Statoil is shutting down the Huldra, the first gravity-based, Statoil-operated installation in the North Sea to be shut down permanently.
Terminating production on 3 September, the platform has produced gas and condensate for six extra years compared to the original plan.
Since the Huldra field (PL051/052) came on stream on 21 November 2001 it has produced a total of 17,5 GSm³ of wet gas and has a recovery rate of 80%.
Statoil says that, in its golden days, Huldra produced more than 11 million standard cubic metres of gas and 4,000 standard cubic metres of condensate per day.
Being the first Statoil-operated platform without permanent staffing, Huldra was operated from the Veslefrikk B platform located around 16 kilometres away.
Operational and maintenance tasks on Huldra have temporarily required personnel on the installation.
Possibilities of reusing the platform
The Huldra cessation project was launched some years ago to prepare a concept, plans and impact assessment of the cessation.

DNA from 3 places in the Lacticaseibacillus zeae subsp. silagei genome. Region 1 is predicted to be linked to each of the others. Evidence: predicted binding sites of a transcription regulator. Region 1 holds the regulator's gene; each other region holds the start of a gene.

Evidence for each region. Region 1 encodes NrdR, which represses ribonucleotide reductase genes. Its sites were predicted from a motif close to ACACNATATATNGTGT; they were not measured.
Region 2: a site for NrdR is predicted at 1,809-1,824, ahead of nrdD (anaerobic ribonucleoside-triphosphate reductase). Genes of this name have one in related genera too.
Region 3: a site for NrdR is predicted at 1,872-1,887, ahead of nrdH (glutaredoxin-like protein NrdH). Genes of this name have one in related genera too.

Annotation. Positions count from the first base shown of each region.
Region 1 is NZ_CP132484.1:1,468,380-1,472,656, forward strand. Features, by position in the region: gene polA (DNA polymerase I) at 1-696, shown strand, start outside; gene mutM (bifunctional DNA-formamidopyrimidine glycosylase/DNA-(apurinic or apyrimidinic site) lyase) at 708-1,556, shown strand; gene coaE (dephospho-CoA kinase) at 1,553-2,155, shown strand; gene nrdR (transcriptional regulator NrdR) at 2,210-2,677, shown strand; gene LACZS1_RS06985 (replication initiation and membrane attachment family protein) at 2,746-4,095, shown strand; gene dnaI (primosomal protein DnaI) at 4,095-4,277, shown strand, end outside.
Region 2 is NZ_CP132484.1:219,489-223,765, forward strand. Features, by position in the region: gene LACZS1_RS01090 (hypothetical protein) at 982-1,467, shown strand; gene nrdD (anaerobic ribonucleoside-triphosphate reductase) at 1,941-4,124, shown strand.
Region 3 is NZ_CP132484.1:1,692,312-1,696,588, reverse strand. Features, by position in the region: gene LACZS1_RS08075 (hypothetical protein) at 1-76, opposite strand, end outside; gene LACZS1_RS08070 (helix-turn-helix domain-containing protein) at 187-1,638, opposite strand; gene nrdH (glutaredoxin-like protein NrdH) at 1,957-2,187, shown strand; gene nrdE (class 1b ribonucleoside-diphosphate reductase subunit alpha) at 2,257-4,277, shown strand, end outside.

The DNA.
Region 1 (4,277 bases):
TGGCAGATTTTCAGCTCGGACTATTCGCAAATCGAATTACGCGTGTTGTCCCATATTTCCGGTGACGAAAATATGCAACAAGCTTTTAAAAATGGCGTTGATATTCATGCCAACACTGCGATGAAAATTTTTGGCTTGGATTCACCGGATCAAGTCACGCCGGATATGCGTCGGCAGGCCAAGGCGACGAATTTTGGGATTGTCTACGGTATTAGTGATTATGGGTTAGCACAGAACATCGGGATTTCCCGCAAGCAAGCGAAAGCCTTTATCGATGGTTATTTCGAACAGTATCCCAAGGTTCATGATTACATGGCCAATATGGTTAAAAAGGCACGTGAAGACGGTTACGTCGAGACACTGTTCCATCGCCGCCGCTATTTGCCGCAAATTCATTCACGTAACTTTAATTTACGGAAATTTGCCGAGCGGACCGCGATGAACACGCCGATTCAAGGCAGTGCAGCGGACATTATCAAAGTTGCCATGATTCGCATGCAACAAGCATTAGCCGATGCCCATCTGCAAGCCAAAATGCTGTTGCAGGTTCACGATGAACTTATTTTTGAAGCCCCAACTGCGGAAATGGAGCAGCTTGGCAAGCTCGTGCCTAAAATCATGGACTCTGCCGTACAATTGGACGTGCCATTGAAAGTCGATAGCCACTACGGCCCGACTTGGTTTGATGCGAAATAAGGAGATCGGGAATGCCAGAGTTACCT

The project has considered the possibility of reusing the platform instead of scrapping it, and the platform was therefore put up for sale in 2011. The project is still actively seeking a solution of reuse.
To remind, in 2011, Statoil launched an unusual advert for the sale of the platform. Using a real-estate jargon the oil giant wrote: “Well kept 20 bedroom platform for sale. Panorama sea view and plenty of room for a helicopter. Only your imagination limits what it can be used for.”
The Huldra platform will be regularly maintained until the West Epsilon drilling rig arrives at Huldra in 2016 for permanent well plugging, and project activities will also be carried out during this period.
The field will not be fully decommissioned before 2019 and no later than 2021.